Exclusive Interview with Jacob Pabst, Artnet CEO
THE SON BECOMES THE FATHER: Vision, art and business innovation
Jacob Pabst, Artnet CEO speaks to Dr.Asaf Rolef Ben-Shahar
about curiosity, vision and father-son relationship.
Asaf: Hi Jacob, perhaps you can start by sharing what brought you to choose the art world and Artnet of all the possible businesses you could have joined.
Jacob: Well, for a long time I was absolutely uncertain about what I wanted to do. I am a very curious person and there were many areas that interested me. I was born in Hamburg, Germany and was attracted to music, receiving classical piano training and being curious, about all types of music – from classical composers through soul and R&B to jazz. At the same time I was very interested in film and watched all the classic movies. On top of that I was always interested in art. I was also painting, but was not too confident about my talent. So it was hard to focus with such a broad spectrum of interest. At the same time, I love sports and am a keen soccer player. In the end, after high school, I decided to study medicine. I was accepted to study Medicine in Berlin and did an internship in a hospital, but then realized that I was not wholly convinced that this is what I wanted. It was only then that I applied for economics and completed these studies.
My father, Hans Neuendorf, who is the founder of Artnet, was an art dealer – one of the first art dealers in Germany, bringing top art to Germany. He founded Art Cologne and has discovered many successful artists, bringing many major pop artists to Germany. So from an early age I was surrounded by art and exposed to the art market.
Upon graduation from the business school, it was a time of a new economy and internet companies going public. My father was part of this movement, and although I was young, I did an internship in what later became e-bay. I was excited with Artnet and had exposure to it through my father, and became gradually more involved with this exciting new venture.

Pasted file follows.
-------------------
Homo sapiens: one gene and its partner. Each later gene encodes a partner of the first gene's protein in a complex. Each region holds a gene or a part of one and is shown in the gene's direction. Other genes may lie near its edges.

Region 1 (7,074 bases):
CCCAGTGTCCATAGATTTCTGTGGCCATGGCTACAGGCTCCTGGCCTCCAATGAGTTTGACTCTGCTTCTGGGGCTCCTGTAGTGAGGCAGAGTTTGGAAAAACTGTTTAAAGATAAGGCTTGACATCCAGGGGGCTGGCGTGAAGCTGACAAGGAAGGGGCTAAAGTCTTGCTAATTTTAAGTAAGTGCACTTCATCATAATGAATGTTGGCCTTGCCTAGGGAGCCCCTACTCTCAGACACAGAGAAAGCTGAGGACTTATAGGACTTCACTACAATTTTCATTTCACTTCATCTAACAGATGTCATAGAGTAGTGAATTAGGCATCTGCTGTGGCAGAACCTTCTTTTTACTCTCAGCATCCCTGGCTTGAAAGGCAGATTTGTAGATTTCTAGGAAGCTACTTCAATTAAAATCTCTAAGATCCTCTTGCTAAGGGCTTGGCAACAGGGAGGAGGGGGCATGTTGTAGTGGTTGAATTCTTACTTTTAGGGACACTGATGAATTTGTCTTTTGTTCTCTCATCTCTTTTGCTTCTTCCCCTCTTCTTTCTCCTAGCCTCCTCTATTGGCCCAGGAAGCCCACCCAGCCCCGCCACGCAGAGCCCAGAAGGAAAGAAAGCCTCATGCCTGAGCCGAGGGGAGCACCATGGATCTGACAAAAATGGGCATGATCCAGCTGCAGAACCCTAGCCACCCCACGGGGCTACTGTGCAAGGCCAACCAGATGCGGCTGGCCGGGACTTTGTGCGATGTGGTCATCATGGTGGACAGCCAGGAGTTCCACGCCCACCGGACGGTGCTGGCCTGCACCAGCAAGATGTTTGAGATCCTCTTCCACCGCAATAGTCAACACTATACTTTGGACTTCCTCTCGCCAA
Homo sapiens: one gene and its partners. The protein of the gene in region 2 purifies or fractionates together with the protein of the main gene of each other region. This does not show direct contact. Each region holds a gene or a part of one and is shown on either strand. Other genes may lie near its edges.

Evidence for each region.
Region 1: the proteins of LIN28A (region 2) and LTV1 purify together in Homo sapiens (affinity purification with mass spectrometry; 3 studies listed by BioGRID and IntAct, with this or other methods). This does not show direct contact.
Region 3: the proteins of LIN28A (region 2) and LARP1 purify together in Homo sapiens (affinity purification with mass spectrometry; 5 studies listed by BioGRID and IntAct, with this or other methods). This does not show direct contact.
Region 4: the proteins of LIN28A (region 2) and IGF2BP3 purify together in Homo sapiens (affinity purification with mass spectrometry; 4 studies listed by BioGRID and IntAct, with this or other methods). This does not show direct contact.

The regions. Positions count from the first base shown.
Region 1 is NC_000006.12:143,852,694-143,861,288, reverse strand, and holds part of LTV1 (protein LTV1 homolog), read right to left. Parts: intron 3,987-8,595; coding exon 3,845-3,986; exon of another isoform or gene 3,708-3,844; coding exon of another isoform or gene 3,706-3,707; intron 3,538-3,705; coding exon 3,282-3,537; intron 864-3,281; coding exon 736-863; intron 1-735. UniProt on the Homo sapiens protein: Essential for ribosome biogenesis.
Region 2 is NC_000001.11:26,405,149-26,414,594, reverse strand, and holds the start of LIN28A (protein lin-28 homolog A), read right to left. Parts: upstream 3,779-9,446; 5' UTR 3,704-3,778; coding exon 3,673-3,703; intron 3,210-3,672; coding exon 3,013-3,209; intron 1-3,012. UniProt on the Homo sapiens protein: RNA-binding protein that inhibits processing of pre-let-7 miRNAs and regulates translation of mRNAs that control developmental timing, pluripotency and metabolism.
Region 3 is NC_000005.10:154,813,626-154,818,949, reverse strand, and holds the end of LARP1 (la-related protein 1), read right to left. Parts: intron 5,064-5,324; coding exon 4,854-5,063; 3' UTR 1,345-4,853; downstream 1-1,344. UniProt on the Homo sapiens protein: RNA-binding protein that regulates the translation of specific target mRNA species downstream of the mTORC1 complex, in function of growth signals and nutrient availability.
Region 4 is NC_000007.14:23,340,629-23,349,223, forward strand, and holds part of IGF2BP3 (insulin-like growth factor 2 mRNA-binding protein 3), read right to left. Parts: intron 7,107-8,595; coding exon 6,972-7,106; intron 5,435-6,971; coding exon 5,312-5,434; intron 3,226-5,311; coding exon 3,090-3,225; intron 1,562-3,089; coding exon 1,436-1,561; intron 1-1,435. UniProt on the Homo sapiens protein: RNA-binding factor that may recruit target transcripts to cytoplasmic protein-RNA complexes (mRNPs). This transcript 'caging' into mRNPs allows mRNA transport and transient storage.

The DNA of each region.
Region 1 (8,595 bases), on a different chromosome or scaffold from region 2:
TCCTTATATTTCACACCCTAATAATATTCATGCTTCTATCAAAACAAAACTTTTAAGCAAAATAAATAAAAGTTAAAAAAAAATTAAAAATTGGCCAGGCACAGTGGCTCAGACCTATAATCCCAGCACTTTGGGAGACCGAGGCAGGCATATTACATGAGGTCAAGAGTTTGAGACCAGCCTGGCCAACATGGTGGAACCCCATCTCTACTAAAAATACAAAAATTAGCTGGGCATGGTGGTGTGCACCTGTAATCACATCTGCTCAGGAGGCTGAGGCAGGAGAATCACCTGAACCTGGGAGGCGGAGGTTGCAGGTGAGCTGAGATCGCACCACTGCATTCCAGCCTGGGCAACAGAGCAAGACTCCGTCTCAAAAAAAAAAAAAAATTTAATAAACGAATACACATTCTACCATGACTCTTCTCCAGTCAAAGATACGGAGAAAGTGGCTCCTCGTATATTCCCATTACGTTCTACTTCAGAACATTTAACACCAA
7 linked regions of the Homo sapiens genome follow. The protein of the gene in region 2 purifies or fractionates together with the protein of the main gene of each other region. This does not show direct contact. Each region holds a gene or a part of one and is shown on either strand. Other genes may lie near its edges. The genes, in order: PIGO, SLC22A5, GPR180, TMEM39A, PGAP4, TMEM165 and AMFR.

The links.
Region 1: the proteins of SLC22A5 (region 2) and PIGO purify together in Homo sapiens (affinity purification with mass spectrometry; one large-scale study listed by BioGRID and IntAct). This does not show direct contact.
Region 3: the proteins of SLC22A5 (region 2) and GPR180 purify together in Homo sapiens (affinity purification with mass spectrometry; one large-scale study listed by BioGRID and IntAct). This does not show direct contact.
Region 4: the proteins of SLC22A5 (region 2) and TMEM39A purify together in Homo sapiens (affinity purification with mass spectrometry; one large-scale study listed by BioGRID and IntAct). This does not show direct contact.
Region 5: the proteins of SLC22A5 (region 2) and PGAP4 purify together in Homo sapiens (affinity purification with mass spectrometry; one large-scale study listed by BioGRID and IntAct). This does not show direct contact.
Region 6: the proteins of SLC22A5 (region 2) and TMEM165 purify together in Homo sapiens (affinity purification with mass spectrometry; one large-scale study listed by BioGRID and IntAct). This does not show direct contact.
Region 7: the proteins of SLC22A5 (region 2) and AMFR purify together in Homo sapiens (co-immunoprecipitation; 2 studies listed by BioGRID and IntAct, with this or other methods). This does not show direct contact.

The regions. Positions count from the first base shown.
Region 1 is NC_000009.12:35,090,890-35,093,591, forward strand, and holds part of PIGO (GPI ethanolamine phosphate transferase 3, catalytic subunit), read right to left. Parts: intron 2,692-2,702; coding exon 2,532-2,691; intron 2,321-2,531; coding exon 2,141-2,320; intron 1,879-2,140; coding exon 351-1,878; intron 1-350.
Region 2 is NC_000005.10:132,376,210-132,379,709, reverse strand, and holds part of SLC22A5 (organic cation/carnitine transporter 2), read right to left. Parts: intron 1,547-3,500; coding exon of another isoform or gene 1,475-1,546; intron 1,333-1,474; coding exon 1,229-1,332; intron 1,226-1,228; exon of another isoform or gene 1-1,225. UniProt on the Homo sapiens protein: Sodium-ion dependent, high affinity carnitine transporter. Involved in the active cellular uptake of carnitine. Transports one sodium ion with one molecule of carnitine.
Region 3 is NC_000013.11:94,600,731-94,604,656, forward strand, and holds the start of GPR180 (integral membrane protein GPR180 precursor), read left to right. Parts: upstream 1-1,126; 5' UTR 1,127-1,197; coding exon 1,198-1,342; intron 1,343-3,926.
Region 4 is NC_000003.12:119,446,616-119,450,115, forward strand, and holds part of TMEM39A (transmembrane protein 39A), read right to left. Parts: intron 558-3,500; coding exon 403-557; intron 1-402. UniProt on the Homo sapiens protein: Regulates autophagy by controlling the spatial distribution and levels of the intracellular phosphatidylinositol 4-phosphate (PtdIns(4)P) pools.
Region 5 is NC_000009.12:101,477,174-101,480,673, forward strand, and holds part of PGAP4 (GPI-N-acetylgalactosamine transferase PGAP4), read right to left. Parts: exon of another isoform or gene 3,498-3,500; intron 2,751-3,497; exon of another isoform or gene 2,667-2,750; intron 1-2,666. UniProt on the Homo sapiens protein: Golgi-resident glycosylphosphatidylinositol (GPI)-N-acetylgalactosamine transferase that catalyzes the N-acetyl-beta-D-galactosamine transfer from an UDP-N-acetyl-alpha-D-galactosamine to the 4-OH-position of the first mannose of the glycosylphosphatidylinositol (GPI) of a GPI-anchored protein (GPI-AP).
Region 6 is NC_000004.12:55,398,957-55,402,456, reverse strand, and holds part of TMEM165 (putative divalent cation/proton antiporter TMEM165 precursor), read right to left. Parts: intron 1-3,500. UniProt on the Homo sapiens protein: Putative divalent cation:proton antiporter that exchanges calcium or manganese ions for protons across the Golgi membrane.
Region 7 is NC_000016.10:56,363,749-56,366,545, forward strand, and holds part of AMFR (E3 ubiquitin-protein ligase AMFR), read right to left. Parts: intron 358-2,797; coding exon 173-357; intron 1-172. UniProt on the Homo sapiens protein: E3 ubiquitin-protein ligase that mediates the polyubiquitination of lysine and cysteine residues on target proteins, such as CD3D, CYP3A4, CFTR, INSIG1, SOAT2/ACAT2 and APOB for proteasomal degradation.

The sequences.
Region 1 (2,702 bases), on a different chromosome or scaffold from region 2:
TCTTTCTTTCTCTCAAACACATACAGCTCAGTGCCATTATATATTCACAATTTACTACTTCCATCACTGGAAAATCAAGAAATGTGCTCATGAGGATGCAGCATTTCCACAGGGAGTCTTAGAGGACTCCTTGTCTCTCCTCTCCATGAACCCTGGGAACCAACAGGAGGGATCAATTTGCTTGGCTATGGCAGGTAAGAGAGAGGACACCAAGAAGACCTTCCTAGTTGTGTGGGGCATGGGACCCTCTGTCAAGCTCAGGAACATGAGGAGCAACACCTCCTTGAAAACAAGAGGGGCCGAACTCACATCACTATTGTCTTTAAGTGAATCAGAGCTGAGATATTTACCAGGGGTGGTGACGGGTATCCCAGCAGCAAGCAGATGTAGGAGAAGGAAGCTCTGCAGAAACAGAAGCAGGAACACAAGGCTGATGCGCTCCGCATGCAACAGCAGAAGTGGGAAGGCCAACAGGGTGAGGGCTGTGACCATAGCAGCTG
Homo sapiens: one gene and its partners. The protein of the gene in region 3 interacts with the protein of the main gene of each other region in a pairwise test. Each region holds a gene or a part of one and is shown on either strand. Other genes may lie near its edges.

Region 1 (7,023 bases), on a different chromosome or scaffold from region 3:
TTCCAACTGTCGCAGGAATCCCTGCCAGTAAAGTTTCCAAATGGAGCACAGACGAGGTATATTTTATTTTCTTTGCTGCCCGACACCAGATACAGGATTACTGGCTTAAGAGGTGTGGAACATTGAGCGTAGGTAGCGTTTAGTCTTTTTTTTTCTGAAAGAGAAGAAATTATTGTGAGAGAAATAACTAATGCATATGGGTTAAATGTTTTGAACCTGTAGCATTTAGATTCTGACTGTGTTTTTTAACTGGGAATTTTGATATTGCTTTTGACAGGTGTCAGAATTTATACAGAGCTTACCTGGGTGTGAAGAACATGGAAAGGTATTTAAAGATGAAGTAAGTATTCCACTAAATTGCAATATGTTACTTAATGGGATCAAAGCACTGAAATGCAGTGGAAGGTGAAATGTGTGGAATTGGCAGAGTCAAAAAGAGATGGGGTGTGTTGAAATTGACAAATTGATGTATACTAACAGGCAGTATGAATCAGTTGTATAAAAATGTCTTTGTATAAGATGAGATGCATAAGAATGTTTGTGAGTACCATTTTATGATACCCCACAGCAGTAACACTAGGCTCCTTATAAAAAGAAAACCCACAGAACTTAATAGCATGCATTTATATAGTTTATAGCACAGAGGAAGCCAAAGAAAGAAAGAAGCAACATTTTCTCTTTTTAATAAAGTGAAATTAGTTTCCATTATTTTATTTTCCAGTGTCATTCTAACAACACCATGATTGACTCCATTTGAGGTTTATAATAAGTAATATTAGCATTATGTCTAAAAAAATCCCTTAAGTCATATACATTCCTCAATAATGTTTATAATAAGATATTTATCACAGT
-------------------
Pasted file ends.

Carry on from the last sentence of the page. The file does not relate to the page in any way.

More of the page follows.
Asaf: It sounds as if your life was imbued with art, and in your joining Artnet, you made many transformations. Do you see your work as a form of art?
Jacob: Absolutely. I know that this is a piece of art. Running this business requires a lot of creativity, coming up with business ideas, thinking and acting innovatively.
Asaf: Must be exciting to finally find your medium of art.
Jacob: Yes, it’s really very exciting, and I enjoy the work very much and am fulfilled. But sometimes I wish that I was more closely involved with art, and I see myself doing this in the future.
Asaf: Thinking of future, where do you see the development of Artnet in the larger milieu of art in the world?
Jacob: Artnet has always been a few steps ahead. We are trying to change the art world, making art more accessible to more people. Going into a gallery can be an unfulfilling experience. You can enjoy the work, but you are not necessarily waited for, and it can sometimes be a condescending experience. Artnet launched the Artnet price database which made price information available to anyone by subscription, providing insight into the art market.
Asaf: You brought transparency into the market, democratizing it.
Jacob: Indeed. It was tough at the beginning. And it took us ten years to make this product positive, there was so much resistance to the price database. People threatened us, trying to take us out of business. I am sure that Artnet contributed to the development of the now flourishing art market. Later on, we launched Artnet magazine, which was the second online magazine in the world, and the first online art magazine in the world. Once again, it was new and innovative. And today we are in the same situation; we are essentially investing into new products and advancing the online auction platform.
Asaf: Say more about this future…